Farming fish alter 'cropping' strategies under high CO2
Fish that 'farm' their own patches of seaweed alter their 'cropping' practices under high CO2 conditions, researchers at the University of Adelaide in Australia have found. (2018-07-09)

Snacking snakes act as 'ecosystem engineers' in seed dispersal
Despite the bad rap snakes often get, they are more central to ecology than most people realize. New research reveals that snakes might even play a key role in dispersing plant seeds. (2018-02-08)

Recovery from acid rain 'much slower than expected'
Studies in Scotland and Wales show that streams still have high levels of acidity from pollution in the 1970s and 1980s, despite efforts to clean them. (2007-09-28)

Instability of wildlife trade does not encourage trappers to conserve natural habitats
The collection of wildlife for trade is unreliable and financially risky, thus limiting opportunities to incentivise biodiversity conservation at a local level, according to research by the University of Kent. (2018-03-07)

LSU, Yale team study agricultural impact on Mississippi River
According to a study published in Nature by researchers at LSU and Yale University, farming has significantly changed the hydrology and chemistry of the Mississippi River, injecting more carbon dioxide into the river and raising river discharge during the past 50 years. (2008-01-23)

1C rise in atmospheric temperature causes rapid changes to world's largest High Arctic lake
An interdisciplinary team of scientists examining everything from glaciology to freshwater ecology discovered drastic changes over the past decade to the world's largest High Arctic lake. And from glacial melt to the declining lake ice to changes in lake ecology, the results from Lake Hazen on Ellesmere Island in Canada are alarming. (2018-04-06)

Orange is the new green: How orange peels revived a Costa Rican forest
In the mid-1990s, 1,000 truckloads of orange peels and orange pulp were purposefully unloaded onto a barren pasture in a Costa Rican national park. Today, that area is covered in lush, vine-laden forest. (2017-08-22)

Protecting 'high carbon' rainforest areas also protects threatened wildlife
Protecting 'high carbon' rainforest areas also protects threatened wildlife. (2017-11-06)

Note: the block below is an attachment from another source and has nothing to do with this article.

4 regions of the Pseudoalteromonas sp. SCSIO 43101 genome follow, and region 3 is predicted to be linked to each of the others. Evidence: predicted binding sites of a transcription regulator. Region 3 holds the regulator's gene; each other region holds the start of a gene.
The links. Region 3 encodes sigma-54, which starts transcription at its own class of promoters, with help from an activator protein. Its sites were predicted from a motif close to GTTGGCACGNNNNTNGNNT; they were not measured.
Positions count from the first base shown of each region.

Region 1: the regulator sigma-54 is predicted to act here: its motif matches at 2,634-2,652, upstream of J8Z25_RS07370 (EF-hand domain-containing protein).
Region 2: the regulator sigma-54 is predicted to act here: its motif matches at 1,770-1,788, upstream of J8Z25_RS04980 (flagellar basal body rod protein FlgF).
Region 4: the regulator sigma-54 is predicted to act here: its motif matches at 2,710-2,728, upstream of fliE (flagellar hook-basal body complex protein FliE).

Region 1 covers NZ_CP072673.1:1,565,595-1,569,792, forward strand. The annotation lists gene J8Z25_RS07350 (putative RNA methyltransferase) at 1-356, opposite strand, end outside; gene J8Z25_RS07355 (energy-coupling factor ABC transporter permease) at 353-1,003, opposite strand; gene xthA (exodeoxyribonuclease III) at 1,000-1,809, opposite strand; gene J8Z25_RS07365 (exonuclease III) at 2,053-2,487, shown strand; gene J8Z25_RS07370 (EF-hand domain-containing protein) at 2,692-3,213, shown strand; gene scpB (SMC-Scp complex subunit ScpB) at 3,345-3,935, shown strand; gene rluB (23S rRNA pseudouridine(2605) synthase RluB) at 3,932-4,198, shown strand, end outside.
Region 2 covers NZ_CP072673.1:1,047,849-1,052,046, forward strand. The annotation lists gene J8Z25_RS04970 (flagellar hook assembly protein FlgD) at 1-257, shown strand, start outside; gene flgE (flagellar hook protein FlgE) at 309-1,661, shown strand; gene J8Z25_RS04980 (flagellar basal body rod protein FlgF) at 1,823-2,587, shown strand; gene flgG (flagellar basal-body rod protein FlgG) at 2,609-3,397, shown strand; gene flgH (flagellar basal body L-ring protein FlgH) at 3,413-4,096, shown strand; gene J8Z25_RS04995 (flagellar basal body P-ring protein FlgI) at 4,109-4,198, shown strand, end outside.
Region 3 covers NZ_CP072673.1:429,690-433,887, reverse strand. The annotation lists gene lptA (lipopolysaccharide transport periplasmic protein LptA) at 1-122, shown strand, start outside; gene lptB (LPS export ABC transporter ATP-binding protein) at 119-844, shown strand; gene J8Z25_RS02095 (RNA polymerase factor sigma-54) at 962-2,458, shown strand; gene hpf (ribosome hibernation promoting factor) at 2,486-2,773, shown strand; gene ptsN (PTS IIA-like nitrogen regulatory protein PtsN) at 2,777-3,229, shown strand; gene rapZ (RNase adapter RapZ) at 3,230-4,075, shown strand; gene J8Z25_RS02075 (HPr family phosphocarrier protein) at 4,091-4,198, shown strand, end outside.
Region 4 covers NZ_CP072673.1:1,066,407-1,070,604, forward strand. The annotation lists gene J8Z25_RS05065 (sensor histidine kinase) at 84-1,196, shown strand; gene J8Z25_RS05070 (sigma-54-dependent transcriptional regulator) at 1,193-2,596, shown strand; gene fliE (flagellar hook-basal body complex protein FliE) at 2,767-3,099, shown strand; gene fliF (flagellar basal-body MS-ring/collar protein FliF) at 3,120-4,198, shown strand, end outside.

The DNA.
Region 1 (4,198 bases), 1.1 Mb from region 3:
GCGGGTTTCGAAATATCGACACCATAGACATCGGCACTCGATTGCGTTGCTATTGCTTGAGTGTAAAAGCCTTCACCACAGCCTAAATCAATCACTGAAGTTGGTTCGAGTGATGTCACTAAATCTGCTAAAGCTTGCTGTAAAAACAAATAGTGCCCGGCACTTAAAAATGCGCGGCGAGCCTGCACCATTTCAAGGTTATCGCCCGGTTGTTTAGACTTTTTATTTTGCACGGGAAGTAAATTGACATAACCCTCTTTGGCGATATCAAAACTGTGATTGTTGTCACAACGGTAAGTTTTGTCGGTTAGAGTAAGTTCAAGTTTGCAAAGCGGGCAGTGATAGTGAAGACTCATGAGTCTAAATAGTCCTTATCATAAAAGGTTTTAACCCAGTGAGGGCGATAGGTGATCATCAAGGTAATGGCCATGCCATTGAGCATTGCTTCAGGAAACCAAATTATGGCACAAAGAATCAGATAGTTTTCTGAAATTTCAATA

Opening a can of worms: Serendipitous discovery reveals earthworms more diverse than first thought
Scientists have found that the UK's common or garden earthworms are far more diverse than previously thought, a discovery with important consequences for agriculture. BBSRC-funded scientists at Cardiff University have found that many of the common earthworm species found in gardens and on agricultural land are actually made up of a number of distinct species that may have different roles in food chains and soil structure and ecology. (2008-10-09)

Research brief: Shifting tundra vegetation spells change for arctic animals
For nearly two decades, scientists have noted dramatic changes in arctic tundra habitat. UMN researchers set out to discover what could be behind the changes. (2018-03-06)

Birds of a feather mob together
Dive bombing a much larger bird isn't just a courageous act by often smaller bird species to keep predators at bay. It also gives male birds the chance to show off their physical qualities in order to impress females. This is according to a study, led by Filipe Cunha, in Springer's journal Behavioral Ecology and Sociobiology on predator mobbing behavior of birds where potential prey approach and harass would-be predators such as owls. (2017-02-22)

Studying rivers for clues to global carbon cycle
In the science world, media and our daily lives, the debate continues over how carbon in the atmosphere is affecting global climate change. In a study of how organic carbon is processed in rivers, a research team including an engineer, ecologists and microbiologists has determined that carbon processing in rivers is a bigger component of global carbon cycling than previously thought. The team lays out a framework for how scientists should go about assessing those processes. (2008-02-08)

The world's most spoken language is...'Terpene'
If you're small, smells are a good way to stand out. A team of researchers led by the Netherlands Institute of Ecology (NIOO-KNAW) has demonstrated for the first time that two different types of micro-organisms -- bacteria and fungi -- use fragrances, known as terpenes, to hold conversations. And that's not all. 'We actually believe that terpenes are the most popular chemical medium on our planet to communicate through.' (2017-04-13)